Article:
LOGAN – Everybody knows that Memorial Day is a national holiday to honor those who died in service to our country.
But who knows how many heroes we’re actually remembering on that occasion?
The U.S. Census Bureau does.
Census officials say that more than one million men and women have died in our military services in the 160 years since the start of the Civil War.
This national day of remembrance was originally called Decoration Day when it was proclaimed in 1868 to honor slain Union and Confederate soldiers. After World War I, the observance was expanded to salute all Americans who died in our wars.
Memorial Day did not become an official national holiday until 1971, however.
The American Presidency Project celebrated that occasion with a proclamation that read in part: “It is a simple matter to make war and a difficult matter to make a peace … Confirmed in this truth, we know that our concern in America must be to move hand in hand with men of all nations to make the world safe for humanity.
“In this manner we can insure that those who died for us did not die in vain, that out of war has come redemption and out of the search for redemption has come a true and just and lasting peace.”
Of all the wars in the past two centuries, the Civil War was the most costly in terms of U.S. lives since everyone killed on both sides of that conflict was American. The combined enlistment totals for the Union and Confederate armies was about 3.3 million volunteers and conscripts. While no accurate records of casualties were maintained, historians estimate that more than 500,000 soldiers were killed in battles between 1861 and 1865.
During the brief and mostly one-sided Spanish-American War of 1998, about 300,000 Americans served in the U.S. Army, Navy and Marine Corps. Of that number, about 2,500 were killed.
About 4.7 million Americans joined the Army, Navy and Marine Corps during World War I. The Department of Defense lists fatalities during that conflict as about 116,000. Ironically, more Americans succumbed to Spanish Flu in stateside training camps than fell to enemy fire on the battlefields in France.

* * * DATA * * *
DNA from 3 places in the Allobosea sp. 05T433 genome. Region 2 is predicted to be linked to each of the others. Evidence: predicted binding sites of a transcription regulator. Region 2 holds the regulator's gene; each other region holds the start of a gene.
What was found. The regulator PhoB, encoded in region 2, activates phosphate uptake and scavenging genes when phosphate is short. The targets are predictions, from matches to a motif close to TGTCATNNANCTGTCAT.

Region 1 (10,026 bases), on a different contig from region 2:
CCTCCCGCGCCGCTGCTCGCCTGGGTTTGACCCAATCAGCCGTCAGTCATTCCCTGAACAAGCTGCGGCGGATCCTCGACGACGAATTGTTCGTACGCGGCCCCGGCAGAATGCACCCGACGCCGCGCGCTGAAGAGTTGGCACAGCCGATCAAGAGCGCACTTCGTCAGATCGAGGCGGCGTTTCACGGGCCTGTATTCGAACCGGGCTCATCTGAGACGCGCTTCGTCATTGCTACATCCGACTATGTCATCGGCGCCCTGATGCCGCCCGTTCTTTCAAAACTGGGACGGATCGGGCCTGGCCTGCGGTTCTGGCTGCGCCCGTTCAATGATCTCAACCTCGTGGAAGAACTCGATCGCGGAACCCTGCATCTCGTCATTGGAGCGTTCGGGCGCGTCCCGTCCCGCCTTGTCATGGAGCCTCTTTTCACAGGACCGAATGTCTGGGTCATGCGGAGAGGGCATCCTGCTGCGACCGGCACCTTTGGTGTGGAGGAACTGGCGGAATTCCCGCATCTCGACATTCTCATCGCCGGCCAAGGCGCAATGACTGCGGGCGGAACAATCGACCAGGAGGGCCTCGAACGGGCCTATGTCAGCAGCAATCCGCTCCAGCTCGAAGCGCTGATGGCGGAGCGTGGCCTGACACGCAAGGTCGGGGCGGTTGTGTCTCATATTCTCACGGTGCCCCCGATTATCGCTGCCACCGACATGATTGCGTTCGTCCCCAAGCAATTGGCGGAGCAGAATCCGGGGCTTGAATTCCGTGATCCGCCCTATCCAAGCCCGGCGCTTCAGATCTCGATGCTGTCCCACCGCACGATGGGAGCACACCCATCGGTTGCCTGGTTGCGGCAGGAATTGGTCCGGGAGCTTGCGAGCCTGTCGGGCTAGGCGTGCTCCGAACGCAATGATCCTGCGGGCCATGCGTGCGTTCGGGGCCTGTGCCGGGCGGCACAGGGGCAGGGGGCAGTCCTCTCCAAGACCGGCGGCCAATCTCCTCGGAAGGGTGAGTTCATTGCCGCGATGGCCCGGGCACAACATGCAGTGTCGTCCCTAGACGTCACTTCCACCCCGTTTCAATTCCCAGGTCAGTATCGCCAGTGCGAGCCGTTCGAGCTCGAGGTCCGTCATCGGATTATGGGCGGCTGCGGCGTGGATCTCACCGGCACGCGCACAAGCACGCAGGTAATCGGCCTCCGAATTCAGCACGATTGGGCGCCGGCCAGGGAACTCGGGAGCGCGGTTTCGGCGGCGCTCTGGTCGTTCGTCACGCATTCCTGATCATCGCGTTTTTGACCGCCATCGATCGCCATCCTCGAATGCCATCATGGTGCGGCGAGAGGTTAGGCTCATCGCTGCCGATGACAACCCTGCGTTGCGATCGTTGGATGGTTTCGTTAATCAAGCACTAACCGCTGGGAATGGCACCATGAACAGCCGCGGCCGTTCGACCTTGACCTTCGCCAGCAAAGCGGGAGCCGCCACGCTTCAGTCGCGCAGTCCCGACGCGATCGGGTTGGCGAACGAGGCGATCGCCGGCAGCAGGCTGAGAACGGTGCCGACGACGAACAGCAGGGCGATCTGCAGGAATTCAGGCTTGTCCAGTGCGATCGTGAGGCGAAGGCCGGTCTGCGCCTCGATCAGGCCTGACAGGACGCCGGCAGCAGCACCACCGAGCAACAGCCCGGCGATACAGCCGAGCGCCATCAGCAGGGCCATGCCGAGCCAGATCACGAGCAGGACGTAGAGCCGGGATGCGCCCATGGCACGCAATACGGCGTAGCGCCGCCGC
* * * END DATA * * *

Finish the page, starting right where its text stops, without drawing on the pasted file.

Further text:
During World War II, about 16 million men and women served in the U.S. military and about 400,000 made the ultimate sacrifice.
After five years of uneasy peace, Americans were again at war in Korea from 1950 to 1953. While a total of 5.7 million men and women served during that conflict, only 1.8 million saw combat against North Korean and Chinese troops. Of that number, about 36,000 were killed in combat and another nearly 18,000 died from accidents, illness and other causes.
During the Vietnam Era, the U.S. military establishment rose to 8.7 million men and women in our armed services. Approximately 3.4 million of them deployed to Southeast Asia on a rotational basis between 1964 and 1975. The U.S. suffered about 58,000 combat casualties during that period and another 32,000 losses to accidents, illness and other causes.
In 1990, the U.S. led an international coalition to expel Iraqi invaders from Kuwait. The Pentagon deployed about 700,000 soldiers, sailors, Marines and airmen to the Middle East for that conflict. Fewer than 400 combat casualties were recorded during what has been described as the most decisive military campaign in U.S. history.
During the military campaigns that followed the terrorist attack on the World Trade Center on Sept. 11, 2001, about 2.5 million active duty, reserve and National Guard service members deployed to Iraq and Afghanistan. About 16,000 fatal casualties resulted during those protracted conflicts.
Census officials acknowledge, however, that their estimate of the number of U.S. fallen heroes does not include casualties suffered during the Indian Wars on the American frontier in the late 19th Century, the Philippine insurrection that followed the Spanish-American War and the so-called Banana Wars fought in Central American and the Caribbean islands in the early 20th Century.